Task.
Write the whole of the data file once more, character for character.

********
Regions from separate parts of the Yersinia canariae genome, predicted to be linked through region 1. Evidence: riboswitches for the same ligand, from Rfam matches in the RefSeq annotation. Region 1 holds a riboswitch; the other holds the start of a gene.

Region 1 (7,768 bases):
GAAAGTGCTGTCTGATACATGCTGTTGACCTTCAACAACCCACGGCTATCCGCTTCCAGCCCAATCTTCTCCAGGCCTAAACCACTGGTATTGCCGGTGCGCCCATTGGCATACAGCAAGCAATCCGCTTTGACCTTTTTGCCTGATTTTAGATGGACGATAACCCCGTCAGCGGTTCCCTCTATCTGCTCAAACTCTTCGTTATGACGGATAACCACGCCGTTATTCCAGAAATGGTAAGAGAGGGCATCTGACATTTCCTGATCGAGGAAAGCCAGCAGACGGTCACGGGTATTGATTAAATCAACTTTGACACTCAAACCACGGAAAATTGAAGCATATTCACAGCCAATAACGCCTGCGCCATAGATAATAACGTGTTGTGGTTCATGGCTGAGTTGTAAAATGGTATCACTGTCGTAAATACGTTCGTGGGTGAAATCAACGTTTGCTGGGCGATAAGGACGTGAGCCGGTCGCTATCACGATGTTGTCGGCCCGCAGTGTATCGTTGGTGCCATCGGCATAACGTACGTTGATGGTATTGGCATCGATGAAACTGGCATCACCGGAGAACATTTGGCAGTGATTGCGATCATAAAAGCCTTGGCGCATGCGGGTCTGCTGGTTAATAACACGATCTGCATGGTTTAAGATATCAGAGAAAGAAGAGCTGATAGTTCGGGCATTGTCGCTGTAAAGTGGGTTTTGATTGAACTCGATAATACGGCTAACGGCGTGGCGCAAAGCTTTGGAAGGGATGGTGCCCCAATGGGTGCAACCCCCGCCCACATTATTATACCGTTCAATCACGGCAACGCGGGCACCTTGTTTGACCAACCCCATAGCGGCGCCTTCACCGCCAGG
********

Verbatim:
Regions from separate parts of the Yersinia canariae genome, predicted to be linked through region 1. Evidence: riboswitches for the same ligand, from Rfam matches in the RefSeq annotation. Region 1 holds a riboswitch; the other holds the start of a gene.

Region 1 (7,768 bases):
GAAAGTGCTGTCTGATACATGCTGTTGACCTTCAACAACCCACGGCTATCCGCTTCCAGCCCAATCTTCTCCAGGCCTAAACCACTGGTATTGCCGGTGCGCCCATTGGCATACAGCAAGCAATCCGCTTTGACCTTTTTGCCTGATTTTAGATGGACGATAACCCCGTCAGCGGTTCCCTCTATCTGCTCAAACTCTTCGTTATGACGGATAACCACGCCGTTATTCCAGAAATGGTAAGAGAGGGCATCTGACATTTCCTGATCGAGGAAAGCCAGCAGACGGTCACGGGTATTGATTAAATCAACTTTGACACTCAAACCACGGAAAATTGAAGCATATTCACAGCCAATAACGCCTGCGCCATAGATAATAACGTGTTGTGGTTCATGGCTGAGTTGTAAAATGGTATCACTGTCGTAAATACGTTCGTGGGTGAAATCAACGTTTGCTGGGCGATAAGGACGTGAGCCGGTCGCTATCACGATGTTGTCGGCCCGCAGTGTATCGTTGGTGCCATCGGCATAACGTACGTTGATGGTATTGGCATCGATGAAACTGGCATCACCGGAGAACATTTGGCAGTGATTGCGATCATAAAAGCCTTGGCGCATGCGGGTCTGCTGGTTAATAACACGATCTGCATGGTTTAAGATATCAGAGAAAGAAGAGCTGATAGTTCGGGCATTGTCGCTGTAAAGTGGGTTTTGATTGAACTCGATAATACGGCTAACGGCGTGGCGCAAAGCTTTGGAAGGGATGGTGCCCCAATGGGTGCAACCCCCGCCCACATTATTATACCGTTCAATCACGGCAACGCGGGCACCTTGTTTGACCAACCCCATAGCGGCGCCTTCACCGCCAGG